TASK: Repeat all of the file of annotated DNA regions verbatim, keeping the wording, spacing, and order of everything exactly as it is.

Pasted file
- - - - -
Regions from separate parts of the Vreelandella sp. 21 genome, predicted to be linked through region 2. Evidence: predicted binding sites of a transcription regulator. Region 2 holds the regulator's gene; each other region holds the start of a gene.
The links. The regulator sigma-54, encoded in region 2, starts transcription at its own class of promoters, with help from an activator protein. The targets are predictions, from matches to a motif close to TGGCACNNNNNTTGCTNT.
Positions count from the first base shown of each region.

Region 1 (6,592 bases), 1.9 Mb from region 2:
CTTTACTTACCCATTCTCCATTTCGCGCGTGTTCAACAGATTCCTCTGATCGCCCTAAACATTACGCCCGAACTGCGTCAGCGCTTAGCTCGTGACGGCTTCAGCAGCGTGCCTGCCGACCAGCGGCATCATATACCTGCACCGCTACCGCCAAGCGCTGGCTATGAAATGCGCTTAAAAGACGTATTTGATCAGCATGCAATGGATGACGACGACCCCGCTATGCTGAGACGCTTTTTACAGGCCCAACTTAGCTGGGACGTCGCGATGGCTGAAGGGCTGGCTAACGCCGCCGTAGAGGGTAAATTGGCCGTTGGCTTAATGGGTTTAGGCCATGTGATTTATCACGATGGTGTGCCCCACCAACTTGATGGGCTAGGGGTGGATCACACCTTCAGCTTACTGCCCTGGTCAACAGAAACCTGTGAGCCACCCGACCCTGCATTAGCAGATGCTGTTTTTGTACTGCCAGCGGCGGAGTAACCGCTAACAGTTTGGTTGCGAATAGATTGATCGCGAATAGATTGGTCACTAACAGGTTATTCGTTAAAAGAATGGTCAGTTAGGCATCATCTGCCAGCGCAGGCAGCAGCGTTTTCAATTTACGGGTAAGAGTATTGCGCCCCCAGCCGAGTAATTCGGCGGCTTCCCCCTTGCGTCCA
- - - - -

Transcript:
Regions from separate parts of the Vreelandella sp. 21 genome, predicted to be linked through region 2. Evidence: predicted binding sites of a transcription regulator. Region 2 holds the regulator's gene; each other region holds the start of a gene.
The links. The regulator sigma-54, encoded in region 2, starts transcription at its own class of promoters, with help from an activator protein. The targets are predictions, from matches to a motif close to TGGCACNNNNNTTGCTNT.
Positions count from the first base shown of each region.

Region 1 (6,592 bases), 1.9 Mb from region 2:
CTTTACTTACCCATTCTCCATTTCGCGCGTGTTCAACAGATTCCTCTGATCGCCCTAAACATTACGCCCGAACTGCGTCAGCGCTTAGCTCGTGACGGCTTCAGCAGCGTGCCTGCCGACCAGCGGCATCATATACCTGCACCGCTACCGCCAAGCGCTGGCTATGAAATGCGCTTAAAAGACGTATTTGATCAGCATGCAATGGATGACGACGACCCCGCTATGCTGAGACGCTTTTTACAGGCCCAACTTAGCTGGGACGTCGCGATGGCTGAAGGGCTGGCTAACGCCGCCGTAGAGGGTAAATTGGCCGTTGGCTTAATGGGTTTAGGCCATGTGATTTATCACGATGGTGTGCCCCACCAACTTGATGGGCTAGGGGTGGATCACACCTTCAGCTTACTGCCCTGGTCAACAGAAACCTGTGAGCCACCCGACCCTGCATTAGCAGATGCTGTTTTTGTACTGCCAGCGGCGGAGTAACCGCTAACAGTTTGGTTGCGAATAGATTGATCGCGAATAGATTGGTCACTAACAGGTTATTCGTTAAAAGAATGGTCAGTTAGGCATCATCTGCCAGCGCAGGCAGCAGCGTTTTCAATTTACGGGTAAGAGTATTGCGCCCCCAGCCGAGTAATTCGGCGGCTTCCCCCTTGCGTCCA